Best Family-Friendly Airlines, According to Family Travel Experts

Is booking a flight for your family vacation a dreaded activity? As you peruse the available options, do you wonder which are the best family-friendly airlines? Are they worth the extra money over budget-friendly flights? What airlines offer the best service for families? Are there any airlines that really welcome children? And which airlines do the experts choose to fly?

EVA Air's Hello Kitty plane (Courtesy EVA Air)

EVA Air’s Hello Kitty plane (Courtesy EVA Air)

With these questions in mind, I reached out to a few well-known family travel bloggers and editors, all frequent travelers, to get their insight on the best airlines—both domestic and international—for families. The answers speak for themselves; service matters and a few kid-friendly perks are much appreciated.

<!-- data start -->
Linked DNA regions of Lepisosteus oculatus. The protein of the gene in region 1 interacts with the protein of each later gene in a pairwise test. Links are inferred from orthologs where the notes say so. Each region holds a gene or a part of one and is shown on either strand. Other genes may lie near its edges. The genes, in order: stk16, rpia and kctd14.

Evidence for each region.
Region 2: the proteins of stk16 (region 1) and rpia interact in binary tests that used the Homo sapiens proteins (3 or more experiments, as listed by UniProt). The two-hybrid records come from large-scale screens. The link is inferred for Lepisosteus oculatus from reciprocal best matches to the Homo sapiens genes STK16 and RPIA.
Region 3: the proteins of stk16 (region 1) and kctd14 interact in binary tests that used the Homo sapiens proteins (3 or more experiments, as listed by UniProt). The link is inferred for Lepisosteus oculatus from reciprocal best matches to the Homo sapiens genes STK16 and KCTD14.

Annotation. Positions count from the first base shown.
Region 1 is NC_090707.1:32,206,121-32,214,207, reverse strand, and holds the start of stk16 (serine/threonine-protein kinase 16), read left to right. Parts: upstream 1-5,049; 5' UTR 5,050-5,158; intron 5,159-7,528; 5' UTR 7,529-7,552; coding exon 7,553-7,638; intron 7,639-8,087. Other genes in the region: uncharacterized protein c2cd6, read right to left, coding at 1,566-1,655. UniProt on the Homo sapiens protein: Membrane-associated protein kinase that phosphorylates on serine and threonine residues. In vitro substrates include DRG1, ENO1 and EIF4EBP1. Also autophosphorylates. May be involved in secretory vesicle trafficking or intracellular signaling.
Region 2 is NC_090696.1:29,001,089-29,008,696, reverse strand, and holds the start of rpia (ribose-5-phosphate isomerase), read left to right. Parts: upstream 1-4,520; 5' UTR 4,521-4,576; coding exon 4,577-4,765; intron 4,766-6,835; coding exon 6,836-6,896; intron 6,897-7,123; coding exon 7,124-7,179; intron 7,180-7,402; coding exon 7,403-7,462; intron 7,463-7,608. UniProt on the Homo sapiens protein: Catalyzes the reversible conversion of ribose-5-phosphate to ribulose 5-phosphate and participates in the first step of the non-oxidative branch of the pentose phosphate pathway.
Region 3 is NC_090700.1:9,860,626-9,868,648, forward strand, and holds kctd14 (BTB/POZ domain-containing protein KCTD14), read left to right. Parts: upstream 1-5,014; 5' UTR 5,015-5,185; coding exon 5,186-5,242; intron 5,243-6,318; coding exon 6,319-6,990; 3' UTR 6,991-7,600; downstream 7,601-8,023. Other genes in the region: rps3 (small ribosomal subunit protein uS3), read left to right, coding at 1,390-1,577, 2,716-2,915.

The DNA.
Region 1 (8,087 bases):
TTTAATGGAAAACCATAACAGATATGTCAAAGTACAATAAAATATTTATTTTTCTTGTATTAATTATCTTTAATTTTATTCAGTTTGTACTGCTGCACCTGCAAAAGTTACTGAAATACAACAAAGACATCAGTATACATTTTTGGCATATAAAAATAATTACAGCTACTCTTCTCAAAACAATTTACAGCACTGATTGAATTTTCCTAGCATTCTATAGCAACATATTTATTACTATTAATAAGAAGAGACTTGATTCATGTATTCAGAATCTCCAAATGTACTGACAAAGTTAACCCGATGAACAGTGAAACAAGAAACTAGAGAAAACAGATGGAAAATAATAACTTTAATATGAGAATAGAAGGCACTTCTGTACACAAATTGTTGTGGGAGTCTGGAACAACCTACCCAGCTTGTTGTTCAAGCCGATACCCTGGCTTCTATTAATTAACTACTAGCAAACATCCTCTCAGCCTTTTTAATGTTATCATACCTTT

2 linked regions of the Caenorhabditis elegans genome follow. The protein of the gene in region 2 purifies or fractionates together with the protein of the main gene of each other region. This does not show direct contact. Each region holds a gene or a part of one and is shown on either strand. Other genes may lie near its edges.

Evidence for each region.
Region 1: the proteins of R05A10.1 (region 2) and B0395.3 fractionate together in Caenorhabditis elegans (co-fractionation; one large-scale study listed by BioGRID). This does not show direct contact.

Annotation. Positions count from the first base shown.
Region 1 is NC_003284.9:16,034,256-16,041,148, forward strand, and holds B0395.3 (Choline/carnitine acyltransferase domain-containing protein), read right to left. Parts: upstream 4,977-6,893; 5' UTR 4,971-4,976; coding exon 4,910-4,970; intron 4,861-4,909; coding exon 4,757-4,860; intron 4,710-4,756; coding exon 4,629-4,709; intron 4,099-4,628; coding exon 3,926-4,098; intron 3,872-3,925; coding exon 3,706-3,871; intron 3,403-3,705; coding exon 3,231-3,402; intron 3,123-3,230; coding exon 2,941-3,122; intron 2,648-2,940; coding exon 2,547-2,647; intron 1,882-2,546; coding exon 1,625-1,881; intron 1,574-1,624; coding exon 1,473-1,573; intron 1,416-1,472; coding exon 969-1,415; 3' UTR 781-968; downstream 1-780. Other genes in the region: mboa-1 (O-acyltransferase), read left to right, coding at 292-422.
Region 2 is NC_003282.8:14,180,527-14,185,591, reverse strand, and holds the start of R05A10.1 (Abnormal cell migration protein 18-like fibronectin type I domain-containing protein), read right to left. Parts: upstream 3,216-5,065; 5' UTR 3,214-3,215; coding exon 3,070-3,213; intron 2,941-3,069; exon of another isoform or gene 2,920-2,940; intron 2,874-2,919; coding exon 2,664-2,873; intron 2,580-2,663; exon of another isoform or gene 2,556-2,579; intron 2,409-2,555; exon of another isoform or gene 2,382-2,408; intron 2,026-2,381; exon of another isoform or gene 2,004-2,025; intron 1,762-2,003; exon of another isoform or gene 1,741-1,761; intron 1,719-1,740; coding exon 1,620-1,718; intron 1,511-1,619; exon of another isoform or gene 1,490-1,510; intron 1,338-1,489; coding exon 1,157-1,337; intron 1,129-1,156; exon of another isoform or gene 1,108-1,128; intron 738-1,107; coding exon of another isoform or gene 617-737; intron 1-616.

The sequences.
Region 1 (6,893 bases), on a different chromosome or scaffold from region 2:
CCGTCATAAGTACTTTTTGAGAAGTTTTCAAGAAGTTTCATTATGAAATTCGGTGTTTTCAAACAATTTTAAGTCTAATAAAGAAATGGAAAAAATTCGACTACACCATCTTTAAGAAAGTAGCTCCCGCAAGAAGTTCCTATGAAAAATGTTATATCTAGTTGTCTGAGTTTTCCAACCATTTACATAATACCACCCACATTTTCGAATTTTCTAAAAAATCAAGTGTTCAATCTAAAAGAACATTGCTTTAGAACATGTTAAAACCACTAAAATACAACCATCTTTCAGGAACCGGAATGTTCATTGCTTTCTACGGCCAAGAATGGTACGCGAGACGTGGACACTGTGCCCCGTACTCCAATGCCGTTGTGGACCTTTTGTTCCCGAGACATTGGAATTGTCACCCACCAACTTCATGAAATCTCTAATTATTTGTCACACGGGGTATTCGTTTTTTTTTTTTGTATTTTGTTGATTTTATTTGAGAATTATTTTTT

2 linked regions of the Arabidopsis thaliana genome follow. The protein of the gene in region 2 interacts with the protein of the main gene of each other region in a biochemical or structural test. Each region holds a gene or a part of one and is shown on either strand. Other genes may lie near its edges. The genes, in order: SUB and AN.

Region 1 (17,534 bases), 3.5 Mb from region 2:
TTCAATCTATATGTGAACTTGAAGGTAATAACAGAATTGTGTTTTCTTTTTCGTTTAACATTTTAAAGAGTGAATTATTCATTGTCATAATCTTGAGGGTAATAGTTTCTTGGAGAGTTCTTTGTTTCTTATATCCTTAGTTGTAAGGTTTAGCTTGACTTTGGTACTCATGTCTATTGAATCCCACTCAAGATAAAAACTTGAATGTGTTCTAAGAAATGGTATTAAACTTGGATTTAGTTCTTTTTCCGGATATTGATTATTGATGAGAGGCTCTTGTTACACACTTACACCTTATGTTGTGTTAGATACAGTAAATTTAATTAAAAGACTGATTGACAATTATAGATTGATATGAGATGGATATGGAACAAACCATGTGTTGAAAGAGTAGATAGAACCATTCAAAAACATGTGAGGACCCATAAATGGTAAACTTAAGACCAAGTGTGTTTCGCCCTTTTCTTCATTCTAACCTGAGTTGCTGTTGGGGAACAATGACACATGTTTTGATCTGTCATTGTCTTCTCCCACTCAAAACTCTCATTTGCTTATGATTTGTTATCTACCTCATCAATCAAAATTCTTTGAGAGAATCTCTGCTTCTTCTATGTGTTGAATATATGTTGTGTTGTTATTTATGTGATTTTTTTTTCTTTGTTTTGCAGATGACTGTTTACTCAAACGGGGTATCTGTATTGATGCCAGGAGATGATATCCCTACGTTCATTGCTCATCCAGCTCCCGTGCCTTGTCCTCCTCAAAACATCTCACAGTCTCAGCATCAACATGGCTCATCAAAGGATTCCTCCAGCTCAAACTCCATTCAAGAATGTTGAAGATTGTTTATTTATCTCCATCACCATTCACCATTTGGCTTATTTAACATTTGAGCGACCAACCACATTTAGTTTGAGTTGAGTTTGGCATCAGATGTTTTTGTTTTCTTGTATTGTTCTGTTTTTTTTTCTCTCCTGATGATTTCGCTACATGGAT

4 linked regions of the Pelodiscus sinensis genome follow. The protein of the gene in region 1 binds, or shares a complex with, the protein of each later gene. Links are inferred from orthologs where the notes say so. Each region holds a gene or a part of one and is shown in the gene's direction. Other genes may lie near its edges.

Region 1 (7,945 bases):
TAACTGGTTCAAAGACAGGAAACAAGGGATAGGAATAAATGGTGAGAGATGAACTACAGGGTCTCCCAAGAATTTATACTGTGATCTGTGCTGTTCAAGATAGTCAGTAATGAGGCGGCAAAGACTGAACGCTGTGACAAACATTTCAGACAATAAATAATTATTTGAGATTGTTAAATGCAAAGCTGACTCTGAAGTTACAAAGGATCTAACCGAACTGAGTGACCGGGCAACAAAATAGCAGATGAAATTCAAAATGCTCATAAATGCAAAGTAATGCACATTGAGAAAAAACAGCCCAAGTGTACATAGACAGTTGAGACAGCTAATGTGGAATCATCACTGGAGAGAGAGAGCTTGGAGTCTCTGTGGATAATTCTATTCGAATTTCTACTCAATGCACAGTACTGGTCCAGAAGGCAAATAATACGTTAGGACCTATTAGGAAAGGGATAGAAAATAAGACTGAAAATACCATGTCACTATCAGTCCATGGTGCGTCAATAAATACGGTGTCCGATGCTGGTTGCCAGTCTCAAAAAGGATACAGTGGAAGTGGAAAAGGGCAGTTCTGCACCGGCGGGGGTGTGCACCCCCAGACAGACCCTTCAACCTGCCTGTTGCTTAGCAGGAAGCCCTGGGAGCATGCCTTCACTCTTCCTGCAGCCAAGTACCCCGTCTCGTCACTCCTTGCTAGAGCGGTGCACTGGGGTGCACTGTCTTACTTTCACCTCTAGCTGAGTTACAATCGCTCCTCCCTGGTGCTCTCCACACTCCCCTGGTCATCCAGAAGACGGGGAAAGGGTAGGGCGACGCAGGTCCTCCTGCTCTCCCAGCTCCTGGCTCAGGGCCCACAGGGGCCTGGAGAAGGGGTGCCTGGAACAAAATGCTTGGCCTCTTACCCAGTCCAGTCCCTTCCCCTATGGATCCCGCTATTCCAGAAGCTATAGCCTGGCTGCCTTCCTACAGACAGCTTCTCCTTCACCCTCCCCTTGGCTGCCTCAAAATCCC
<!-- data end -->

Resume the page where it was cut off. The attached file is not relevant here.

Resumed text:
Choose these family-friendly airlines for your next vacation.


Best Family-Friendly Airlines, Budget

Southwest Airlines

“Although frequent flyers avoid Southwest because of the airline’s lack of first class seating and ‘cattle call’ boarding, the airline has become a favorite for family travel,” explains Leslie Harvey, mom of two and the writer behind Trips with Tykes. “Its unique rules cut families a break in an U.S. airline industry known for charging extra for everything. On Southwest, families with children ages 6 and under can board early in the open boarding process, making it easy to find seats together- without extra seat assignment fees. Southwest is the only major U.S. airline that does not charge fees for the first two checked bags, a money saving perk for families.”

This Texas based carrier also does not charge change fees, which gives family travelers flexibility, making it one of the best family-friendly airlines when a sick child derails trip plans. The addition of the airline’s quirky corporate culture and friendly staff bring fun back to flying.